Knowing risk factors for pelvic girdle pain post-partum is so important. It can help us in order to give better advice on prevention or treatment of pelvic girdle pain. 

Why did they do this study?

The aim of this study was to establish if there are risk factors for pelvic girdle and low back pain post-partum. Therefor they did a systematic review and meta-analysis.

The current systematic review differs from other systematic reviews because of 1) the meta-analysis and 2) that women with pelvic girdle pain during and (new onset) pelvic girdle pain post-partum are included.

How was the research executed?

  • The PRISMA statement was followed and the systematic review was registered in PROSPERO. PROSPERO is an international database in which systematic reviews are registered.
  • Included: all prospective cohort studies
  • Excluded: systematic reviews, randomized controlled trials, case studies and studies on low back pain and PGP in women with neurological disorder and systemic diseases.
  • The QUIPS (quality in prognostic studies tool) was used to assess the risk of bias. Studies with a high risk of bias were excluded from statistical pooling.

 What are the results?

Twelve studies were included in the qualitative synthesis. Because of high risk of bias 7 studies were excluded. The results are therefor based on the remaining five studies (with moderate to low risk of bias). Multivariate analysis was not possible because of heterogeneity of the studies. Univariate pooling revealed five significant risk factors for pelvic girdle pain post-partum:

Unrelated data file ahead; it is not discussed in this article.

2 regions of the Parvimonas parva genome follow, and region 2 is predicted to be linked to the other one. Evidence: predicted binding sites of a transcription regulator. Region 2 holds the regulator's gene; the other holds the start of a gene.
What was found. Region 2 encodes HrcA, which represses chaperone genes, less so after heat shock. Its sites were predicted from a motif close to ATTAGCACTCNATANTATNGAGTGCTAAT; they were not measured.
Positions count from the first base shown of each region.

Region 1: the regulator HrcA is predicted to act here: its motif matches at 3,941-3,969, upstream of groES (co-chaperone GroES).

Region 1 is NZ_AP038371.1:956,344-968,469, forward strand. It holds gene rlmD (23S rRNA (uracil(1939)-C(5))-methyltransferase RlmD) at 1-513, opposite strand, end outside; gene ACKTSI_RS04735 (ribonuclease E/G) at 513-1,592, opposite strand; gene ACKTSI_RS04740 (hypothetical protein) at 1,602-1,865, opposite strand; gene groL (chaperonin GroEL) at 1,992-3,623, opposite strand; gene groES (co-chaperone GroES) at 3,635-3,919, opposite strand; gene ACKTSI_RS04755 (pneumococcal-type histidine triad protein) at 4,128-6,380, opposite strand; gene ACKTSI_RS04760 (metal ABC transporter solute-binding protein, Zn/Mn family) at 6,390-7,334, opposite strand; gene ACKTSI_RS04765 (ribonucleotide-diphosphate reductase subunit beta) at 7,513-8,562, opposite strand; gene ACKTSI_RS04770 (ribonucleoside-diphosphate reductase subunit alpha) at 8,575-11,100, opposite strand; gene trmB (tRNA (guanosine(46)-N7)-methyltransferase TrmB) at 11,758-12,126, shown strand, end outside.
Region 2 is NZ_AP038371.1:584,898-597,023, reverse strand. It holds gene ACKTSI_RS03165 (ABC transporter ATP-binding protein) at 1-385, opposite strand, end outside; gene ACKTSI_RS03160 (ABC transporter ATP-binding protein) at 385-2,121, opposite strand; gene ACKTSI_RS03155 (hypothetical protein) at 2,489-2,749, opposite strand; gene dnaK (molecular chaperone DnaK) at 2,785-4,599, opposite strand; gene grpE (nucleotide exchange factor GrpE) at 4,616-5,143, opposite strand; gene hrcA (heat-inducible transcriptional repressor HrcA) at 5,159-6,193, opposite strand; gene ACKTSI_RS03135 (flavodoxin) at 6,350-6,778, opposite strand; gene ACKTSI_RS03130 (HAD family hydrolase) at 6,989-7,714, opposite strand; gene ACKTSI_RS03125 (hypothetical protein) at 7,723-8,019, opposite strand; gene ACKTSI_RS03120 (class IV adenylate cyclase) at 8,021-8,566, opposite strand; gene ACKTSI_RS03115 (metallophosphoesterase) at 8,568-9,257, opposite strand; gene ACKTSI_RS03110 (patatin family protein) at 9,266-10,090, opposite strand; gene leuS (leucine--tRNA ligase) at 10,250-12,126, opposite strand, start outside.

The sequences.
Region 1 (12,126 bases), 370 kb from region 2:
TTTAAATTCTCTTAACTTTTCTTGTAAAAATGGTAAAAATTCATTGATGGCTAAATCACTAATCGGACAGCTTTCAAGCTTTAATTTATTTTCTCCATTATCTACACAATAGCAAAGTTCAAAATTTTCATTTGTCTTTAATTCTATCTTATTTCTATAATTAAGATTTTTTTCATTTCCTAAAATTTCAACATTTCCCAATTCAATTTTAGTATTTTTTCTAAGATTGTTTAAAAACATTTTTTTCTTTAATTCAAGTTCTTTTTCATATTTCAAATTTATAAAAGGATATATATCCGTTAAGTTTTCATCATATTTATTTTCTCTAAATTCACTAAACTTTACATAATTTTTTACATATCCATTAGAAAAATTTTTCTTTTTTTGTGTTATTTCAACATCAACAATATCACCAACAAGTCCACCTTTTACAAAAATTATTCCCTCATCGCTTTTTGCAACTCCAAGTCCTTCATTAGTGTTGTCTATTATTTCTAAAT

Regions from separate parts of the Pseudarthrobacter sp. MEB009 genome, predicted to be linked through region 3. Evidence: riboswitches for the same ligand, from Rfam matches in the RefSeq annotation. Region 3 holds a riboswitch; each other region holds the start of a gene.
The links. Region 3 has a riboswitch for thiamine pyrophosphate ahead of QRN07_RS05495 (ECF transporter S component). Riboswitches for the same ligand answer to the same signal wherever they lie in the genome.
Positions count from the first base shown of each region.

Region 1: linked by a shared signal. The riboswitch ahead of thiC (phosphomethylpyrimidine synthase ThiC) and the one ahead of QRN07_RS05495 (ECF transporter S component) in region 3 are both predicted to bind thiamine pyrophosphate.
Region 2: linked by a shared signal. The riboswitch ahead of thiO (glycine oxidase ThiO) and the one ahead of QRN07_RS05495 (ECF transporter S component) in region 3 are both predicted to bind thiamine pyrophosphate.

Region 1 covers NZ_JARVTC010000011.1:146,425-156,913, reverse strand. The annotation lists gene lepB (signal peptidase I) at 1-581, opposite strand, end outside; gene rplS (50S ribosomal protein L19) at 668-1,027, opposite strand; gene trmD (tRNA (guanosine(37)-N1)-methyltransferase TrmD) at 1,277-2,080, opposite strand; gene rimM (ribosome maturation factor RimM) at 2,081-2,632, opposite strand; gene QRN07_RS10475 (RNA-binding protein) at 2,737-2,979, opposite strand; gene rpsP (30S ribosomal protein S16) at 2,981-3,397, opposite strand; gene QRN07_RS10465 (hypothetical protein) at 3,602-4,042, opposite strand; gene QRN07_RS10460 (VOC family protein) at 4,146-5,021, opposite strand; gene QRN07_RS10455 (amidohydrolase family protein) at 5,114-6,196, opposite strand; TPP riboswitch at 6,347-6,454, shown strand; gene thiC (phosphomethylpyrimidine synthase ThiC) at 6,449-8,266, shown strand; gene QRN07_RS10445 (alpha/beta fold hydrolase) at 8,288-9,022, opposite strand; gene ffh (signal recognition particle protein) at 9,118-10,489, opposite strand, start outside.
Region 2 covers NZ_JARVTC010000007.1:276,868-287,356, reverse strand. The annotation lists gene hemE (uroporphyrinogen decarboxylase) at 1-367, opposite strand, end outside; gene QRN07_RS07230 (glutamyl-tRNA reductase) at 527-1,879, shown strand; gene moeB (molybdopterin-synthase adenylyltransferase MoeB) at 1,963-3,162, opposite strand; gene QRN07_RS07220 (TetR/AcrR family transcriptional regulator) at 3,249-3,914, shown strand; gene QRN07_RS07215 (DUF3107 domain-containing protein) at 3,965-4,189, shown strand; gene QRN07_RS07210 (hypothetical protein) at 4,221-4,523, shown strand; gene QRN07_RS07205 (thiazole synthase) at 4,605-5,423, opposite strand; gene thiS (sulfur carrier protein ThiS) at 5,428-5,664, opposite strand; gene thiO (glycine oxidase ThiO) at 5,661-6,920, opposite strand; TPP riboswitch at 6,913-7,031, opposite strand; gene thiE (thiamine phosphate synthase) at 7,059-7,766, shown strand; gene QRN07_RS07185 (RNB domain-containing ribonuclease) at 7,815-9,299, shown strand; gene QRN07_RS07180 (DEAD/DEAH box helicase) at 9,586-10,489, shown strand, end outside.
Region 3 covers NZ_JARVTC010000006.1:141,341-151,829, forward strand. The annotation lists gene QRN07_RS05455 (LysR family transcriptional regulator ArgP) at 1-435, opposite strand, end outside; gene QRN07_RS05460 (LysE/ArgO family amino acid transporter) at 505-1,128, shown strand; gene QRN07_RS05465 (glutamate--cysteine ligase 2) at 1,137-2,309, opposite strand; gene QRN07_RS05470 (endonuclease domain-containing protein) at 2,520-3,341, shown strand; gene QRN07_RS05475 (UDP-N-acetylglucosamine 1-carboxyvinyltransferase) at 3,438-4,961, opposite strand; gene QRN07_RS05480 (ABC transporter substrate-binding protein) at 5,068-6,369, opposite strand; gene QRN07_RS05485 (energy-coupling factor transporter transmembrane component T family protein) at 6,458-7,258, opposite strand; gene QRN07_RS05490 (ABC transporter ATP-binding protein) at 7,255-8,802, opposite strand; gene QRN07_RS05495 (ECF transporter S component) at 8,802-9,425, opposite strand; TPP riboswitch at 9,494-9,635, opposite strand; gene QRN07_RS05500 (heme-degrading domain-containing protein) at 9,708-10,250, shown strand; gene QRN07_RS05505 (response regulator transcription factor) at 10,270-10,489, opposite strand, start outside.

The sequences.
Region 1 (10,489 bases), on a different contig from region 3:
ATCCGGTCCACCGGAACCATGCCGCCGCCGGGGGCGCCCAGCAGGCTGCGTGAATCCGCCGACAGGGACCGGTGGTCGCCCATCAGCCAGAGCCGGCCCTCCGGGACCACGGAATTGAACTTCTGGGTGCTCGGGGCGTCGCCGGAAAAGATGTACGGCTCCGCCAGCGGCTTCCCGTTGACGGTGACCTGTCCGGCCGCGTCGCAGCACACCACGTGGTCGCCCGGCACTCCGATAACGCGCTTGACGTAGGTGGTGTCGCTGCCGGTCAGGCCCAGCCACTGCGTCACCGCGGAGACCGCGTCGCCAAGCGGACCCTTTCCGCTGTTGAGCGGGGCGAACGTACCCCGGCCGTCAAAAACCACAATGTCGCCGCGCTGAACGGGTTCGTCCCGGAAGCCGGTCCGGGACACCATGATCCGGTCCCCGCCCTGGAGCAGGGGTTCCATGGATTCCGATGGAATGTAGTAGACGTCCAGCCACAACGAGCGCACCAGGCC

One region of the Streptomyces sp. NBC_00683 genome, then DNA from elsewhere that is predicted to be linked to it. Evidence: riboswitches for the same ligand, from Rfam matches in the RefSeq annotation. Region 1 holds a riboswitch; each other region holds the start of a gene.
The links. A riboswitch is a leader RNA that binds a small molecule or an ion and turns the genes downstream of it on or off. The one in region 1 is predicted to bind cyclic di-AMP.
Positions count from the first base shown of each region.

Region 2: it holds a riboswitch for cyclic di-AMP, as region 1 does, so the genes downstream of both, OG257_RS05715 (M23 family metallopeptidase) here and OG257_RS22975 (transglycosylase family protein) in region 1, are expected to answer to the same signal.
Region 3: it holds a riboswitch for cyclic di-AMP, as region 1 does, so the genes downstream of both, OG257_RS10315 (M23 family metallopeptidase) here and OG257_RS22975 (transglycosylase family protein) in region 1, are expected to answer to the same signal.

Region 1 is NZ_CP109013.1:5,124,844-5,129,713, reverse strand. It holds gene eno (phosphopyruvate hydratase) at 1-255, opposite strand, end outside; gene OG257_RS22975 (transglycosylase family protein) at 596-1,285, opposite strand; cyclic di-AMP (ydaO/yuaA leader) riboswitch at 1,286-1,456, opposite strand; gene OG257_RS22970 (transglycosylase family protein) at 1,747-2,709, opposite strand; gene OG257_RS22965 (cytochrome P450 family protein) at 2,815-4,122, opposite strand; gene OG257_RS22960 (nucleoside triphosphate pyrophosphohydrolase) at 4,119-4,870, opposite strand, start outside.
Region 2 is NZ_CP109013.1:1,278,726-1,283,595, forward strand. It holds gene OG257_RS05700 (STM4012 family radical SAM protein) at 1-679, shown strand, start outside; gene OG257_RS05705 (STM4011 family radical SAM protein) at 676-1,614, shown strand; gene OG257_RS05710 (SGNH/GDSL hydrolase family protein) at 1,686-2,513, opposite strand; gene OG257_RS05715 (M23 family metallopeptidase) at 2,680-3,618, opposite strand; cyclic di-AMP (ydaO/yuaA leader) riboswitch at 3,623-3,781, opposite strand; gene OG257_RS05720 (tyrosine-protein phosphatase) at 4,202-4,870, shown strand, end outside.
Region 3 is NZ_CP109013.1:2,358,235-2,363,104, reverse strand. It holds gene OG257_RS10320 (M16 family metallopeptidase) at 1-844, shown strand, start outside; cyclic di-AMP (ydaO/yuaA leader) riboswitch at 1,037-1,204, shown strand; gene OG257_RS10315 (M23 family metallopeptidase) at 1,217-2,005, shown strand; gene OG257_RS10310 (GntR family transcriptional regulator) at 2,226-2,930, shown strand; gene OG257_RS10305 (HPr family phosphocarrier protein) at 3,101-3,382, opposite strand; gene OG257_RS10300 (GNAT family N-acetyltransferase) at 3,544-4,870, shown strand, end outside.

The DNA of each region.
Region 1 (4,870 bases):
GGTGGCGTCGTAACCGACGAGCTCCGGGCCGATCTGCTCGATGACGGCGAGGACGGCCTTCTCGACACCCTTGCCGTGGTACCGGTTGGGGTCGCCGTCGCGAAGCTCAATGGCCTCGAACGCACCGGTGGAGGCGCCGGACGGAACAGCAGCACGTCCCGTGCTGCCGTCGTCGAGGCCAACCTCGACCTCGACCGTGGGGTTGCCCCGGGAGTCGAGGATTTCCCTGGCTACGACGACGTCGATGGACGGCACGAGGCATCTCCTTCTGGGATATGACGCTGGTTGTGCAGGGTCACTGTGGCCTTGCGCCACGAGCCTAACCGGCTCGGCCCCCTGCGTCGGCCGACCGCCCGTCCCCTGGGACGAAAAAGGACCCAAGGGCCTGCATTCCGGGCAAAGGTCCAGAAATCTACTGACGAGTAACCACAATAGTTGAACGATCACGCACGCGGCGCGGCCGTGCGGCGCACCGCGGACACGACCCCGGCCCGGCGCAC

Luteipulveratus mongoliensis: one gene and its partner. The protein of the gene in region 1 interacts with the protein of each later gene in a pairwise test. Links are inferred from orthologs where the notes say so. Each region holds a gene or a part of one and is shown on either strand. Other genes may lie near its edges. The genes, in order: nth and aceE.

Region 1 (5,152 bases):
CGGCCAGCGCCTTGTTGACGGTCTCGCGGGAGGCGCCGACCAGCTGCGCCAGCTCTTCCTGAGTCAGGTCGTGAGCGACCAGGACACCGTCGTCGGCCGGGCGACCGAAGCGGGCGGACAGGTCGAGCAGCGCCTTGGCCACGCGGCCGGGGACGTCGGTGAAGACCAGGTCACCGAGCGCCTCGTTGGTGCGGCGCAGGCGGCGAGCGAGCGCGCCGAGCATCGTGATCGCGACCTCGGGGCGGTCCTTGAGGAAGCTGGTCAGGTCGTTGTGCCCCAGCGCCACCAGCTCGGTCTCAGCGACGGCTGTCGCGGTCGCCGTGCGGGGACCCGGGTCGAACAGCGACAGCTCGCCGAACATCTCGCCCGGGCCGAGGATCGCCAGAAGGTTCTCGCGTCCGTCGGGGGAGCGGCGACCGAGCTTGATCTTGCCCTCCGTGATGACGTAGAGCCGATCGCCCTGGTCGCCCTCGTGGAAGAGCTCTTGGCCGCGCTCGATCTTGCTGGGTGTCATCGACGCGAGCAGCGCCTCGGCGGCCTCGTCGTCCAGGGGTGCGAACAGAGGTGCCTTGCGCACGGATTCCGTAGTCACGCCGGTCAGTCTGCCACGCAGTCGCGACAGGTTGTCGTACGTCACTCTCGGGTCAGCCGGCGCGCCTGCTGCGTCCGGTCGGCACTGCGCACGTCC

Personal and pre-pregnancy risk factors:

  1. History of low back pain or pelvic girdle pain
  2. BMI >25


  1. Pelvic girdle pain in pregnancy
  2. Depression in pregnancy
  3. Heavy workload in pregnancy

Obstetric and child-related factors

  • None reached significance

What can be the clinical implications for the (pelvic) physiotherapist?

With the identification of these 5 risk factors we can 1) give women advice regarding heavy work.  This can be for instance on ergonomics, 2) provide women with a history of low back and/or pelvic girdle pain with information, 3) discuss strategies about how to make changes at home and/or work in order to try to prevent the development of problems for women at risk of developing pelvic girdle pain, 4) screen women with pelvic girdle pain post-partum for depression. In case you suspect a depression my advice would be to discuss this with the woman and advice her to seek help if necessary, and 5) discuss BMI. BMI is a modifiable risk factor. However it is often not an easy issue to discuss. High BMI is a risk factor for many health conditions and therefor I think it is our duty to discuss this. It is important regarding the risk of developing pelvic girdle pain but also for  woman’s health in general. 


Title: Risk factors for pelvic girdle pain postpartum and pregnancy related low back pain postpartum; a systematic review and meta-analysis. Authors: M WiezerMAH Hage-FransenA OttoMS Wieffer-PlatvoetMH SlotmanMWG Nijhuis-van der SandenAL Pool-GoudzwaardJournal: Musculoskelet Sci Pract; 2020 Aug;48:102154. doi: 10.1016/j.msksp.2020.102154. 

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